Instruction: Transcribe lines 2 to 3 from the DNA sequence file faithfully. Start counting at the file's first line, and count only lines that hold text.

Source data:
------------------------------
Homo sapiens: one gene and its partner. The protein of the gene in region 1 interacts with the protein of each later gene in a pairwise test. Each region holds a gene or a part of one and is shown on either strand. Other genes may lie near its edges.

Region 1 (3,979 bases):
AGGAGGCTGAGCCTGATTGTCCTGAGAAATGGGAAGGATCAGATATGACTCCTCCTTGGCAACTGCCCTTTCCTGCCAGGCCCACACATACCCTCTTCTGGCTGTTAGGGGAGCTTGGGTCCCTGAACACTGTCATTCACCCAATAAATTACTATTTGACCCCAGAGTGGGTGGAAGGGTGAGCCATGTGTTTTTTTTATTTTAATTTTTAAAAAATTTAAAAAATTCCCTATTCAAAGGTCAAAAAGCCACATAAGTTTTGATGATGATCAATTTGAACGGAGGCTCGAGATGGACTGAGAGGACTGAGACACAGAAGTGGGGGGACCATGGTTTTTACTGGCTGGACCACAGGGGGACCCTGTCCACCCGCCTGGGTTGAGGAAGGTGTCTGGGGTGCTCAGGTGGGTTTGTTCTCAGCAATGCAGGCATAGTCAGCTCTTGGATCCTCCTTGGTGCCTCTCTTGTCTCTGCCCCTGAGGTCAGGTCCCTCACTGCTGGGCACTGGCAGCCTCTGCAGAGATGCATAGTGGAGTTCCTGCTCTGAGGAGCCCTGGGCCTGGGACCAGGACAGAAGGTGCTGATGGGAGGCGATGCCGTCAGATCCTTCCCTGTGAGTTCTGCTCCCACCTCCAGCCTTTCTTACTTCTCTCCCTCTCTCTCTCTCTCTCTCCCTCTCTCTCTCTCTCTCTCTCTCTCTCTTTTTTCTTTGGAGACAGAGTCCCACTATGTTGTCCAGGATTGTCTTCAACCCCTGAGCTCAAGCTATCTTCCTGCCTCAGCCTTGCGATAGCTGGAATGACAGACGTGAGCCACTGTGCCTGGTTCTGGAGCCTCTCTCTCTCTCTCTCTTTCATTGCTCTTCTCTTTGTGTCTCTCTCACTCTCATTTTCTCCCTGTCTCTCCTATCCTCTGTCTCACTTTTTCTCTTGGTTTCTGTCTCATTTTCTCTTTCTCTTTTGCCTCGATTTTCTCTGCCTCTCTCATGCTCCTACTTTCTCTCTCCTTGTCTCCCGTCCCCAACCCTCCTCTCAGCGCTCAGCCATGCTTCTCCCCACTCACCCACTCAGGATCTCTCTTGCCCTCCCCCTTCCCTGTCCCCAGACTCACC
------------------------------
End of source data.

Region 1 (3,979 bases):
AGGAGGCTGAGCCTGATTGTCCTGAGAAATGGGAAGGATCAGATATGACTCCTCCTTGGCAACTGCCCTTTCCTGCCAGGCCCACACATACCCTCTTCTGGCTGTTAGGGGAGCTTGGGTCCCTGAACACTGTCATTCACCCAATAAATTACTATTTGACCCCAGAGTGGGTGGAAGGGTGAGCCATGTGTTTTTTTTATTTTAATTTTTAAAAAATTTAAAAAATTCCCTATTCAAAGGTCAAAAAGCCACATAAGTTTTGATGATGATCAATTTGAACGGAGGCTCGAGATGGACTGAGAGGACTGAGACACAGAAGTGGGGGGACCATGGTTTTTACTGGCTGGACCACAGGGGGACCCTGTCCACCCGCCTGGGTTGAGGAAGGTGTCTGGGGTGCTCAGGTGGGTTTGTTCTCAGCAATGCAGGCATAGTCAGCTCTTGGATCCTCCTTGGTGCCTCTCTTGTCTCTGCCCCTGAGGTCAGGTCCCTCACTGCTGGGCACTGGCAGCCTCTGCAGAGATGCATAGTGGAGTTCCTGCTCTGAGGAGCCCTGGGCCTGGGACCAGGACAGAAGGTGCTGATGGGAGGCGATGCCGTCAGATCCTTCCCTGTGAGTTCTGCTCCCACCTCCAGCCTTTCTTACTTCTCTCCCTCTCTCTCTCTCTCTCTCCCTCTCTCTCTCTCTCTCTCTCTCTCTCTTTTTTCTTTGGAGACAGAGTCCCACTATGTTGTCCAGGATTGTCTTCAACCCCTGAGCTCAAGCTATCTTCCTGCCTCAGCCTTGCGATAGCTGGAATGACAGACGTGAGCCACTGTGCCTGGTTCTGGAGCCTCTCTCTCTCTCTCTCTTTCATTGCTCTTCTCTTTGTGTCTCTCTCACTCTCATTTTCTCCCTGTCTCTCCTATCCTCTGTCTCACTTTTTCTCTTGGTTTCTGTCTCATTTTCTCTTTCTCTTTTGCCTCGATTTTCTCTGCCTCTCTCATGCTCCTACTTTCTCTCTCCTTGTCTCCCGTCCCCAACCCTCCTCTCAGCGCTCAGCCATGCTTCTCCCCACTCACCCACTCAGGATCTCTCTTGCCCTCCCCCTTCCCTGTCCCCAGACTCACC